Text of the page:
COS 81-10
Preference and survival shape habitat use along a fluctuating wetland landscape

Wednesday, August 12, 2015: 4:40 PM
320, Baltimore Convention Center
Cora Ann Johnston, BEES, Entomology, University of Maryland, College Park, MD
Daniel S. Gruner, Department of Entomology, University of Maryland, College Park, MD
Olivia Caretti, Department of Marine, Earth, & Atmospheric Sciences, North Carolina State University, NC

Humans redistribute habitats through climate-driven changes in the ranges of habitat-forming species, such as plants and corals. The maintenance of inhabitant communities in shifting systems depends on individual species’ abilities to recognize habitat throughout these changes. The relative importance of initial settlement and subsequent interactions then affects the organization of communities and their component species as they interact with resource landscapes that are shifting with climate change. Globally, mangroves are shifting poleward – displacing temperate grass marshes – with unknown consequences for wetland inhabitants. Along one mangrove-marsh ecotone on Florida’s Atlantic coast, we investigate settlement patterns of crabs who use wetlands as nursery habitat. We evaluate whether they differentiate between mangroves and marshes, whether habitats differ in refuge quality (i.e. reduced mortality), and how habitat use shifts after settlement. We expected preferences for structurally complex habitat due to higher survival. We also expected any habitat associations to become stronger over time and/or development. In the lab, we conducted choice experiments and survival trials to determine preference for and survival in each vegetation type. To evaluate the relative importance of initial preference and subsequent dynamics during natural settlement processes, results were then compared to crab recruitment onto artificial habitat panels in the field.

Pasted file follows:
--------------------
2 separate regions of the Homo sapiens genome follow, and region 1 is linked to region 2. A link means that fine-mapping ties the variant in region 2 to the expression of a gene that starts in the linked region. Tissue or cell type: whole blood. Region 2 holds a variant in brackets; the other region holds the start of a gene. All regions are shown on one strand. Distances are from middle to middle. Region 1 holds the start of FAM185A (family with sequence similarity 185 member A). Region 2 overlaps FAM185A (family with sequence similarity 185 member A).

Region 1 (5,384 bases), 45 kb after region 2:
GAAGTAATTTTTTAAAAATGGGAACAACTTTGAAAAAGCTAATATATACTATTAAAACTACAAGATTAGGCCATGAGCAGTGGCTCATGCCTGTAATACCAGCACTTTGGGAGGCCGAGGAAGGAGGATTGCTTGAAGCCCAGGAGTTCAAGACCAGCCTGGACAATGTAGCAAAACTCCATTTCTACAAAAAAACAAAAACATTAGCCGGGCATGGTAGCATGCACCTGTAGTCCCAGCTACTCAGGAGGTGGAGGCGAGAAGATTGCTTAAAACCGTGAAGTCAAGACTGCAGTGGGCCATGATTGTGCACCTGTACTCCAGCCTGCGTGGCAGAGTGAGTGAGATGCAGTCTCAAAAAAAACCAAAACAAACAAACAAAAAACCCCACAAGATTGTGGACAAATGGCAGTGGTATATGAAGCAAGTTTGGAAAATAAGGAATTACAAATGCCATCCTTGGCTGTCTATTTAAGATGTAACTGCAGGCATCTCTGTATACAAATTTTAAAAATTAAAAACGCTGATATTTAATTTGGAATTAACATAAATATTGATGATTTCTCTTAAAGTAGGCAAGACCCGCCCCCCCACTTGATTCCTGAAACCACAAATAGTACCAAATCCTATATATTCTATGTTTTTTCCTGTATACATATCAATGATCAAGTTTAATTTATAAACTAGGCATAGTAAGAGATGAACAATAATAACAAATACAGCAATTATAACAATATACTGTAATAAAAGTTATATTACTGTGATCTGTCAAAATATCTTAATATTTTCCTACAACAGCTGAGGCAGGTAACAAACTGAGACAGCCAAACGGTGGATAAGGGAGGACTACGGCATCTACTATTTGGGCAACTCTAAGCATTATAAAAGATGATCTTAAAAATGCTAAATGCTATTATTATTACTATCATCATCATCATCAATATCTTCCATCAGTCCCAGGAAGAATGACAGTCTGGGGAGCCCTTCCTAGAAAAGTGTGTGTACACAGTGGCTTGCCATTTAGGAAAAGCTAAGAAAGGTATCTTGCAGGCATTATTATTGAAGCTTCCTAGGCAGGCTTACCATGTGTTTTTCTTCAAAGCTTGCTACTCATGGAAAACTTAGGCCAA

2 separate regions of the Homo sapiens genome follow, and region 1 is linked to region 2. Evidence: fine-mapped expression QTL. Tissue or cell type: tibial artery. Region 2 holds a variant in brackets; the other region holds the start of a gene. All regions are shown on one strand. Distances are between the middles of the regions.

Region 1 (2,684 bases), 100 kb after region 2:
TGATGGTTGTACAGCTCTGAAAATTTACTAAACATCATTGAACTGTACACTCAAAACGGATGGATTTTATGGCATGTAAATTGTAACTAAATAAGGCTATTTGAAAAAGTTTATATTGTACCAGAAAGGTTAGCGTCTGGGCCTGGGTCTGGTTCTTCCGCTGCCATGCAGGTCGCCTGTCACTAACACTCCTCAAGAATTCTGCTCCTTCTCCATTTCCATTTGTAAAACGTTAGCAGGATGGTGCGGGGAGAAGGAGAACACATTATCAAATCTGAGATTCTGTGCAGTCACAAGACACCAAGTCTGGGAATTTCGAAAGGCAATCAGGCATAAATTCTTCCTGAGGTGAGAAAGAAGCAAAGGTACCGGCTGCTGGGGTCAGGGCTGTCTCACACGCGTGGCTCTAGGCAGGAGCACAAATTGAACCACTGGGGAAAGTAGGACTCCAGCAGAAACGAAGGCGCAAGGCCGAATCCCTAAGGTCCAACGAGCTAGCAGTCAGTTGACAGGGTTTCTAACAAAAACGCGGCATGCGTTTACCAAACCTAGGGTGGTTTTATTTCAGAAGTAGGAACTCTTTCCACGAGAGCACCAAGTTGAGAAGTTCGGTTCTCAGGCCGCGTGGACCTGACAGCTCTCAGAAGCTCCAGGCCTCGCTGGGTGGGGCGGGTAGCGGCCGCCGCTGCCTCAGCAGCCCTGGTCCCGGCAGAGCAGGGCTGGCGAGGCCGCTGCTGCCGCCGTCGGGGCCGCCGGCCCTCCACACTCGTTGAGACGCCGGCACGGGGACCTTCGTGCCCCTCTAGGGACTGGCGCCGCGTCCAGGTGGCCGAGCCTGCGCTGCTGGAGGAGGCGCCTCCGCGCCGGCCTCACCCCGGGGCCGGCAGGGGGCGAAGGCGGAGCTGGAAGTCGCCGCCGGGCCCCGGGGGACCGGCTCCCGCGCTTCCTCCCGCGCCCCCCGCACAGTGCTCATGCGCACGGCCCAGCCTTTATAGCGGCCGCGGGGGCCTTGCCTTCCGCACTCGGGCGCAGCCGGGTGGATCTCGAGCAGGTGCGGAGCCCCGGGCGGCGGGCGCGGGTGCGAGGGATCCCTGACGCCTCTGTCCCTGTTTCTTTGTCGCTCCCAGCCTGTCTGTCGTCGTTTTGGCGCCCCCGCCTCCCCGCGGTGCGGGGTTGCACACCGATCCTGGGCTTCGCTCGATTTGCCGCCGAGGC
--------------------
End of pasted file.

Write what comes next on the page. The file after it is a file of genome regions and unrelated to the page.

In the lab, settling crabs preferred mangrove vegetation, especially short, simple black mangrove pneumatophores (snorkel roots). Settlers did not respond to structural habitat cues alone (presented as constructed vegetation mimics), suggesting that non-structural cues influence habitat selection. Settling crabs also survived best in black mangrove pneumatophores, which were the only vegetation structure that reduced mortality in the presence of a foraging predator.  Significantly higher survival in the preferred habitat suggests that habitat is selected based on refuge quality. Thus, it appears that crabs are using non-structural cues to select habitat that provides the best refuge, which is a structural attribute.

New data from the field experiment will evaluate patterns of habitat use by a cohort of portunid swimming crabs to determine habitat associations in the field and how they change through time and development. Evaluating the consequences of human-driven ecological change requires an understanding of how well inhabitants track their habitats and whether shifting habitats replace one another functionally where they displace each other spatially. Considering the relative strengths of initial settlement and subsequent environmental filtering as complimentary community-structuring ecological processes will help us understand the implications of global habitat modification on emerging communities.